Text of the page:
Risk management is now very real in the management of businesses. Every prudent practice manager should make a considered decision about purchasing the right type of allergen-free gloves for their staff.

What's practice management responsible for?

They are to ensure all latex gloves provided in clinical areas are non-powdered to reduce the risk of powder proteins responsible for latex allergies being attached to glove powder. When powdered gloves are worn, more latex protein reaches the skin.

Also, when gloves are put on or removed, particles of latex protein powder become aerosolised and can be inhaled, contacting mucous membranes. As a result, allergic health care personnel and patients can experience symptoms related to cutaneous, respiratory, and conjunctival exposure.

If any member of the team is definitively diagnosed with allergy to natural rubber latex (NRL) protein:

  • Avoid, as much as possible, subsequent exposure to the protein and only use latex free (e.g. nitrile or vinyl) gloves;
  • Make sure that other staff members in the dental practice wear either latex free or reduced protein, powder-free latex gloves;
  • Maintain work processes and ensuring the same are reviewed periodically to assess whether opportunities exist to reduce latex exposure for staff;
  • Provid staff with appropriate training and instruction relating to latex sensitivity and the use of products made from latex;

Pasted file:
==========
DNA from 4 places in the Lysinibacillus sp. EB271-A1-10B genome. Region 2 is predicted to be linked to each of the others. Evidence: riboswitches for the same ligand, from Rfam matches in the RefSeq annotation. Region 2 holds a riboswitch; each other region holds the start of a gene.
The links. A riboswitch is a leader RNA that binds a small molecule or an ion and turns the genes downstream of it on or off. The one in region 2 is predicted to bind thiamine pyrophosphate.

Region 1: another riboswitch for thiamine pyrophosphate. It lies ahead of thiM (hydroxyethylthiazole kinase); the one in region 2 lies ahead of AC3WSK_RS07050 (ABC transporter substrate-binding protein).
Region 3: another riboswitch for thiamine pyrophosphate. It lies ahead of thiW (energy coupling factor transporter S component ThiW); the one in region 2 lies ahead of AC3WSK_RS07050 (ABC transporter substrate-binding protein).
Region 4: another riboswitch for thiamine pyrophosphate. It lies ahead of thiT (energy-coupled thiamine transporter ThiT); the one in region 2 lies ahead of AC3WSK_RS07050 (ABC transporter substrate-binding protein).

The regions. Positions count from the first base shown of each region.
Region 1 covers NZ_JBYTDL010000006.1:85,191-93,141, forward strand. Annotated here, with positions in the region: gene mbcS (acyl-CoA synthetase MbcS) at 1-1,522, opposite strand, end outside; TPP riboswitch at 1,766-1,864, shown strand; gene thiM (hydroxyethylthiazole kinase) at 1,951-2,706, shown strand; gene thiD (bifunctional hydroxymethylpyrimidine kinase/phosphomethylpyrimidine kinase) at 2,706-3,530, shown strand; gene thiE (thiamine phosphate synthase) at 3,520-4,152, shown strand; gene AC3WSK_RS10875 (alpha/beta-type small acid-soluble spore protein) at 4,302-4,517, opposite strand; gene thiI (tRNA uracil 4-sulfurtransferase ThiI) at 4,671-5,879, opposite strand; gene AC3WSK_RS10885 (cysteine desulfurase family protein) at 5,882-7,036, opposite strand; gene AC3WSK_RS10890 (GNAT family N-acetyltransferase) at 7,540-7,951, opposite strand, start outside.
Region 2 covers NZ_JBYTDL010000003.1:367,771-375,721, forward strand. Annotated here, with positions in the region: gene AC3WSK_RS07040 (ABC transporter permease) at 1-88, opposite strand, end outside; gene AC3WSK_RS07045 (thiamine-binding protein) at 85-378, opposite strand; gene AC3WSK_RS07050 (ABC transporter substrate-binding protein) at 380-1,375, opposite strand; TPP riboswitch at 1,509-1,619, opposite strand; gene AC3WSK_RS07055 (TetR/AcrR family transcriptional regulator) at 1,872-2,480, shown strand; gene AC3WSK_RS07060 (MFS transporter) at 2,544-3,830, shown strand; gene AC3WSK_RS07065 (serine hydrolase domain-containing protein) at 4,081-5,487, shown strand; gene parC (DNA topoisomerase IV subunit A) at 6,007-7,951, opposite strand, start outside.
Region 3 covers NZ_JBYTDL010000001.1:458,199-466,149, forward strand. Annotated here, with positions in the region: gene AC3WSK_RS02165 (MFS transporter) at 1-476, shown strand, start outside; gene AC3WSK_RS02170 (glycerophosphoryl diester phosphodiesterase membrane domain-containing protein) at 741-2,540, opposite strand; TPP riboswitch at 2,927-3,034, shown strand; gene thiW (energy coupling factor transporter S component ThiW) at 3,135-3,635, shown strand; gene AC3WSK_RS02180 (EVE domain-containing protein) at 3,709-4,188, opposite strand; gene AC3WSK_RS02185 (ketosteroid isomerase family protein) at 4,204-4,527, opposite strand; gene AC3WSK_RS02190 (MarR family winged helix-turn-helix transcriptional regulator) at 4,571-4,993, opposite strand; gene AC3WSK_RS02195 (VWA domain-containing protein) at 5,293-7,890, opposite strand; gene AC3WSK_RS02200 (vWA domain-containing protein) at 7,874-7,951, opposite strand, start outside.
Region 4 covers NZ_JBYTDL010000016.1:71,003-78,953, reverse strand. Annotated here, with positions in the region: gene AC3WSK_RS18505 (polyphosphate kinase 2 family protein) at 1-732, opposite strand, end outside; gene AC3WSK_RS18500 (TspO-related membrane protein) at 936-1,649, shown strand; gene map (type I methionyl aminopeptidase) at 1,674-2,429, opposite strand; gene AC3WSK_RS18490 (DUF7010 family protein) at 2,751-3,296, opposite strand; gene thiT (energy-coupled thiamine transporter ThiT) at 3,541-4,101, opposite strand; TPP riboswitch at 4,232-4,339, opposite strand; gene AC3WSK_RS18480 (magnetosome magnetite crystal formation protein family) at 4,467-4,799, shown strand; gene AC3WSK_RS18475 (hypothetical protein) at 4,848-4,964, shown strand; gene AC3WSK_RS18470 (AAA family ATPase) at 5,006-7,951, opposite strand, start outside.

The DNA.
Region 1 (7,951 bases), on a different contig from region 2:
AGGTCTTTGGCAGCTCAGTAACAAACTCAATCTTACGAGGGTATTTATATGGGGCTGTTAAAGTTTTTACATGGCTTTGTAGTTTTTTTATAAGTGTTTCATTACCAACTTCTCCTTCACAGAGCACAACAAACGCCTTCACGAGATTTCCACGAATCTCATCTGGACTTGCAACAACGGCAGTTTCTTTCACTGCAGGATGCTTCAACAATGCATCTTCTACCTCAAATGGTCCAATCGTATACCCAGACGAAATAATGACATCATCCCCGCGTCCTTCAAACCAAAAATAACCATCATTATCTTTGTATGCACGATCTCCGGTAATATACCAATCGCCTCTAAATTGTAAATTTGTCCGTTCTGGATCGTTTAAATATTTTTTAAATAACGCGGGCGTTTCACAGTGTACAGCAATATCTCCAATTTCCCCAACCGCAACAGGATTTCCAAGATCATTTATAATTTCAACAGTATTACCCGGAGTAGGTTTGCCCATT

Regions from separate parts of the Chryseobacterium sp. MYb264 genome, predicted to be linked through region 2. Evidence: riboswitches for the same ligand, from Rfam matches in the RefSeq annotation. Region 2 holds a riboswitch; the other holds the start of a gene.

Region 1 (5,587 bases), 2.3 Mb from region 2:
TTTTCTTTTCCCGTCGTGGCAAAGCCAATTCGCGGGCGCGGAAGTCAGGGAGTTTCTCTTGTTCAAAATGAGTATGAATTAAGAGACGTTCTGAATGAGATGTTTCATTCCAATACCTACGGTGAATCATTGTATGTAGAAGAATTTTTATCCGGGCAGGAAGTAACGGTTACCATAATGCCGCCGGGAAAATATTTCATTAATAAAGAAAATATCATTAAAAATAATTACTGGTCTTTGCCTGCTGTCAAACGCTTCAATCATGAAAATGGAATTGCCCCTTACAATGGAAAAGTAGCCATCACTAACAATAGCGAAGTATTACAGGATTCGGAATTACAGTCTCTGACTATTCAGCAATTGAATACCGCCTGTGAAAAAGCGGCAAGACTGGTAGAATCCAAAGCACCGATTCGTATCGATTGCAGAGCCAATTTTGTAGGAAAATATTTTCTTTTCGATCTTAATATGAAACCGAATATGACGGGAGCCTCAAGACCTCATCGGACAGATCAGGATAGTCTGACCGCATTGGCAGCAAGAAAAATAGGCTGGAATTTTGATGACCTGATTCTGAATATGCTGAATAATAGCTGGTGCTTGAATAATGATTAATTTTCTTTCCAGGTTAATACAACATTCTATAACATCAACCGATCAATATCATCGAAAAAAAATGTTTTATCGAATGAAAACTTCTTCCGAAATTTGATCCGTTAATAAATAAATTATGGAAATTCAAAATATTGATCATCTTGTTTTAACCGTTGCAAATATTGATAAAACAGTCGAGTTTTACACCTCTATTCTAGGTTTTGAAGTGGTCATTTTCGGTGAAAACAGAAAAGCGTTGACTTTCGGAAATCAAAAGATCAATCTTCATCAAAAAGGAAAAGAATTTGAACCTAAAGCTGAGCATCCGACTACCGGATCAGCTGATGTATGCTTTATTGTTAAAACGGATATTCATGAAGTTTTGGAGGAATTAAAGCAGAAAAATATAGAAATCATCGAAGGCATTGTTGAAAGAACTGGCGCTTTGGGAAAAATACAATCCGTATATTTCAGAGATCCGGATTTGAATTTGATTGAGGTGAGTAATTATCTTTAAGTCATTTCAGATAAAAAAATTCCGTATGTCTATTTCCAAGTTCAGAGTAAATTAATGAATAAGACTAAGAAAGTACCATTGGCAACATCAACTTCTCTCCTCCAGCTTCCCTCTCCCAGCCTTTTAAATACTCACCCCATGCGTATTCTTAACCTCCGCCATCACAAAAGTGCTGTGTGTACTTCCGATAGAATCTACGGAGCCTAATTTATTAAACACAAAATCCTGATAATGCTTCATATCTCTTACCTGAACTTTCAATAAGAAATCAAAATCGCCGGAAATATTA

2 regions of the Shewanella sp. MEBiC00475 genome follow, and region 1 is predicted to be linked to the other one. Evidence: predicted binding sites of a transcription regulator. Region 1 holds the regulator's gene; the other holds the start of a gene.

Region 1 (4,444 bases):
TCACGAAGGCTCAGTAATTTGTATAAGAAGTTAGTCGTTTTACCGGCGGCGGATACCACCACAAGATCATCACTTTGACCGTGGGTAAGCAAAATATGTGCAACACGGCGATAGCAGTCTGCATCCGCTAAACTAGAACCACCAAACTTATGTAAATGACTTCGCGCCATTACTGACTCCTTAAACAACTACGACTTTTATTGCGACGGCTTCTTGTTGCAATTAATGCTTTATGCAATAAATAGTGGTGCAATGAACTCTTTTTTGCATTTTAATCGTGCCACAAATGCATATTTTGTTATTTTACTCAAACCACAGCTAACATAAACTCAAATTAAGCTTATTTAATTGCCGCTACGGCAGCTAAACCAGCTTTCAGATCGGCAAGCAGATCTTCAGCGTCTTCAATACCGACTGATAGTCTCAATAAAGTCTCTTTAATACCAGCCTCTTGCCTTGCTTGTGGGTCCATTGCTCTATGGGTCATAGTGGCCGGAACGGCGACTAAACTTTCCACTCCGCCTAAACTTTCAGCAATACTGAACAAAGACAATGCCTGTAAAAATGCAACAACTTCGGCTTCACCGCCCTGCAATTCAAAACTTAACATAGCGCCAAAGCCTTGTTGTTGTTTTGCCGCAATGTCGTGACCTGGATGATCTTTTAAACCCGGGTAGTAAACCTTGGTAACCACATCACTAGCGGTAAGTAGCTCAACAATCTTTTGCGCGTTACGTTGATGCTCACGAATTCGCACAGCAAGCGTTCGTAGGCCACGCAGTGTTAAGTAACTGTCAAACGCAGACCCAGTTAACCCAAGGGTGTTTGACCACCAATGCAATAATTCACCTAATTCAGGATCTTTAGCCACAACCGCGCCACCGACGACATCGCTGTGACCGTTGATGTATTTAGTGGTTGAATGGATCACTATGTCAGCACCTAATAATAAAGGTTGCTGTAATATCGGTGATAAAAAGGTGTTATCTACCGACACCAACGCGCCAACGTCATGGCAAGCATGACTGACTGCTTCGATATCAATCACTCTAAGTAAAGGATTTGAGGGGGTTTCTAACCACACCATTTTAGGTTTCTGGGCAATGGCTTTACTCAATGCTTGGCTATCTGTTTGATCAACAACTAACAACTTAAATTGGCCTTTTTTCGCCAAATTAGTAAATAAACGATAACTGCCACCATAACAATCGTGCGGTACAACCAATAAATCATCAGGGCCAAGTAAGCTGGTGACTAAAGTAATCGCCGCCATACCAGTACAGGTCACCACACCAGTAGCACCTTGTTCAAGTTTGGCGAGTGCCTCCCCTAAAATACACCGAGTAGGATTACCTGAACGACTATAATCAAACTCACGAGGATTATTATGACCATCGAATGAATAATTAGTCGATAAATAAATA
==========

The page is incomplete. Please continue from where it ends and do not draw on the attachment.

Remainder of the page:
• Record any incidents of latex allergy within the team and episodes related to latex allergy.

Where a staff member is identified as having a latex allergy or sensitivity, the ongoing management is documented and the team member is instructed on:

  • Appropriate treatment of symptoms;
  • Modification to work arrangements to support avoidance of latex exposure;
  • Preparedness for serious reaction to latex.

What should employees ensure?

  • Powder-free or latex-free gloves are used as provided;
  • They keep themselves informed of prescribed work processes to assess whether opportunities exist to reduce latex exposure for staff;
  • Hand washing occurs immediately after removing latex gloves – to prevent latex protein transfer to the mucous membranes of the eyes, nose and mouth;
  • Any confirmed or suspected latex allergy issues are immediately reported to management;
  • Where sensitivity or allergy is identified every effort is made to follow the management strategies outlined above.

What should the workplace OHS manager or responsible staff member ensure?

  • Any incident data related to latex sensitivity is reviewed periodically to ensure appropriate preventative strategies are being maintained and implemented;
  • Management is kept up to date with cost effective appropriate latex-free alternatives products;
  • The flow of current relevant information and education is provided to all staff as part of the continuing workplace health and safety education as required;
  • Strategies are in place to meet the requirements of a staff member identified as having a latex allergy or sensitivity.